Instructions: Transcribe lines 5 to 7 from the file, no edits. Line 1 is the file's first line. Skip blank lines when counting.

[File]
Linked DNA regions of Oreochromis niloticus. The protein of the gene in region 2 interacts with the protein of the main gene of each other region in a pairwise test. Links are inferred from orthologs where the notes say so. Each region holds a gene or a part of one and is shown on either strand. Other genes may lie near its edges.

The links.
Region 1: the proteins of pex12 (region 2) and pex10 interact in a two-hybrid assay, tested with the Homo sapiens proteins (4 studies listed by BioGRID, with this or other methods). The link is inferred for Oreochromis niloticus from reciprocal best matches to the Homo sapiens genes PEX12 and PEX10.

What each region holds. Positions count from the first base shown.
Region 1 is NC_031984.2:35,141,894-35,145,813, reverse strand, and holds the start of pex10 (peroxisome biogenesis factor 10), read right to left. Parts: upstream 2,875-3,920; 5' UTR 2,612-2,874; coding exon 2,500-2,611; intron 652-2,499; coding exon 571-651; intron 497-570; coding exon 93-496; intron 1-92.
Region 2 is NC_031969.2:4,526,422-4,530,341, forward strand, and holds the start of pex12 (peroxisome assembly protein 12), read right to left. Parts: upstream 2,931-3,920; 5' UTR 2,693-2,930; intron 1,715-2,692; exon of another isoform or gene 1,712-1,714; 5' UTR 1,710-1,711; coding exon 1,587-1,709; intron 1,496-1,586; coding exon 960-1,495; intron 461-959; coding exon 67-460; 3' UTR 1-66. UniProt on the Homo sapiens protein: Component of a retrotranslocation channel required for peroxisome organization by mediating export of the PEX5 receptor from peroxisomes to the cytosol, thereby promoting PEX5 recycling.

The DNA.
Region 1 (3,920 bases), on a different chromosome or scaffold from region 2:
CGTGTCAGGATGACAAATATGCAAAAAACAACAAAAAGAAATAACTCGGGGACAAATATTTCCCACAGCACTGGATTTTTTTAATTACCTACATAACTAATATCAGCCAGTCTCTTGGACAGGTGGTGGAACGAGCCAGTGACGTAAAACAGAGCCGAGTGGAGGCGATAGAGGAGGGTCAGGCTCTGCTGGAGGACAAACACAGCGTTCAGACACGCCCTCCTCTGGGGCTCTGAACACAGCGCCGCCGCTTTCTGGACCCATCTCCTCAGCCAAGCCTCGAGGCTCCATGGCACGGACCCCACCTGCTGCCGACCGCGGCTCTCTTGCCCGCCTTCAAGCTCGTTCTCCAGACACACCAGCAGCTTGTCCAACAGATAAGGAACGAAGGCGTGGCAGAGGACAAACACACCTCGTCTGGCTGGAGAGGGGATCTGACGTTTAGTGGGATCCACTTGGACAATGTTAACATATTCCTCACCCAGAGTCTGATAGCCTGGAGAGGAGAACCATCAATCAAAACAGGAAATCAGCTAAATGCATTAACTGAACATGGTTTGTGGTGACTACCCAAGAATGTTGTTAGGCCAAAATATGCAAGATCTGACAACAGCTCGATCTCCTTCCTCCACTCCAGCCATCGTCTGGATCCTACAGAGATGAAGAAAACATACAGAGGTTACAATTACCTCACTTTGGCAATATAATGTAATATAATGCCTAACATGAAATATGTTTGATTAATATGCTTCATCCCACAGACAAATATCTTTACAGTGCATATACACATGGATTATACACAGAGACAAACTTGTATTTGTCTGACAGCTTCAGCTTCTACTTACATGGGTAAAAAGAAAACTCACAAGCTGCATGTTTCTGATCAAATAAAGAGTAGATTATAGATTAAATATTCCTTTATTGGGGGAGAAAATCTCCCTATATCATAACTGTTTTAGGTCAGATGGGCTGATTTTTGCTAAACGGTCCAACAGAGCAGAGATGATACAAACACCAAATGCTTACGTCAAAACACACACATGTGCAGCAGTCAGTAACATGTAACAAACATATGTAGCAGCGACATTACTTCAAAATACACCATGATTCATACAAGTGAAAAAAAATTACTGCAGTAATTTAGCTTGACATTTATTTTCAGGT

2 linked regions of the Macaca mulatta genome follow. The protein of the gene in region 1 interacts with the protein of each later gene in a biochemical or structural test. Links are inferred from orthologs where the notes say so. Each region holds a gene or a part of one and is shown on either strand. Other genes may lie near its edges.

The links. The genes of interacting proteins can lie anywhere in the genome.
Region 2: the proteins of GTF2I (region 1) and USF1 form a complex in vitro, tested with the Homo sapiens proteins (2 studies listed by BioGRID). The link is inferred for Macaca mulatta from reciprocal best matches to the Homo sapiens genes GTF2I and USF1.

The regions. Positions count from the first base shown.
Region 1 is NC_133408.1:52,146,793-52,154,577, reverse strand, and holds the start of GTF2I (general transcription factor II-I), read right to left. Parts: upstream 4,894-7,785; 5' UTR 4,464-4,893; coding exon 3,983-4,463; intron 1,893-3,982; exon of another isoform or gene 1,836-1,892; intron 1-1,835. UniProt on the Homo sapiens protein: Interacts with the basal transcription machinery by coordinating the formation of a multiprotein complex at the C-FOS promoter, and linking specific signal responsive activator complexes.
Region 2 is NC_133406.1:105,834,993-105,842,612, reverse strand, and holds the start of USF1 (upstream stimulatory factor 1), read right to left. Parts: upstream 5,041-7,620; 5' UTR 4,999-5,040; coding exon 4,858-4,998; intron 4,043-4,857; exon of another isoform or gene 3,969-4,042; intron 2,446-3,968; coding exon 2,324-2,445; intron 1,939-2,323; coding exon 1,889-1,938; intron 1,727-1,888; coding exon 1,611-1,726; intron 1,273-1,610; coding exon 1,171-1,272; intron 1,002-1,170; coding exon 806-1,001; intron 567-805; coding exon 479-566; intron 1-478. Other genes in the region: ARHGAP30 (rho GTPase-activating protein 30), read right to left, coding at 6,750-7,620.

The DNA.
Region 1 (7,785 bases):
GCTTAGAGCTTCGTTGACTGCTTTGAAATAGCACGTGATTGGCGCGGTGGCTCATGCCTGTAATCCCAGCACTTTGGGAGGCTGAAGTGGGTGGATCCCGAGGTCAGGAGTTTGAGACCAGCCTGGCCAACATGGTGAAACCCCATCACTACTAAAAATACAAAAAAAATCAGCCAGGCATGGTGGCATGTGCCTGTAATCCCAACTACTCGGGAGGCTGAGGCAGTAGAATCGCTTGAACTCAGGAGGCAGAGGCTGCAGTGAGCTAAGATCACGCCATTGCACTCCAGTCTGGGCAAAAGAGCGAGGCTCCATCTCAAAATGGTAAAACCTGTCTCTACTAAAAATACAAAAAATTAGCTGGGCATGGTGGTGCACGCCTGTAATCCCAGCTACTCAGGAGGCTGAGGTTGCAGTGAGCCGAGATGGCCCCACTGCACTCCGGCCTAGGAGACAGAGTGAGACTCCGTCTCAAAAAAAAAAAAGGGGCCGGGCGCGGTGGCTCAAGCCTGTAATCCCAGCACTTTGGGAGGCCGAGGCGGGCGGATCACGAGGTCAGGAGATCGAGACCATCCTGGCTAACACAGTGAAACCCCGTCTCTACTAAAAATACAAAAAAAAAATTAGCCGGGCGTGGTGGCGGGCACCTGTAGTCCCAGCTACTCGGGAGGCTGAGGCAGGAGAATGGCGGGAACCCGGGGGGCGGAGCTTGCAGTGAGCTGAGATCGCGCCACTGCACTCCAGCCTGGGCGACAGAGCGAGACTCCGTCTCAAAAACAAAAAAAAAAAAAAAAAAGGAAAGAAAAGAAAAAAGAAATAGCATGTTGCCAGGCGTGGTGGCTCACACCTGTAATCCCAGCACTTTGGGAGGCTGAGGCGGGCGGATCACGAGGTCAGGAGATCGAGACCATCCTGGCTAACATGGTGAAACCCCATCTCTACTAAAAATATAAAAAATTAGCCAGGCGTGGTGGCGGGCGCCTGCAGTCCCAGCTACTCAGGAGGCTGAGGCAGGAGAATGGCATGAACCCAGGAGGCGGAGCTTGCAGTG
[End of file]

Region 1 is NC_031984.2:35,141,894-35,145,813, reverse strand, and holds the start of pex10 (peroxisome biogenesis factor 10), read right to left. Parts: upstream 2,875-3,920; 5' UTR 2,612-2,874; coding exon 2,500-2,611; intron 652-2,499; coding exon 571-651; intron 497-570; coding exon 93-496; intron 1-92.
Region 2 is NC_031969.2:4,526,422-4,530,341, forward strand, and holds the start of pex12 (peroxisome assembly protein 12), read right to left. Parts: upstream 2,931-3,920; 5' UTR 2,693-2,930; intron 1,715-2,692; exon of another isoform or gene 1,712-1,714; 5' UTR 1,710-1,711; coding exon 1,587-1,709; intron 1,496-1,586; coding exon 960-1,495; intron 461-959; coding exon 67-460; 3' UTR 1-66. UniProt on the Homo sapiens protein: Component of a retrotranslocation channel required for peroxisome organization by mediating export of the PEX5 receptor from peroxisomes to the cytosol, thereby promoting PEX5 recycling.

The DNA.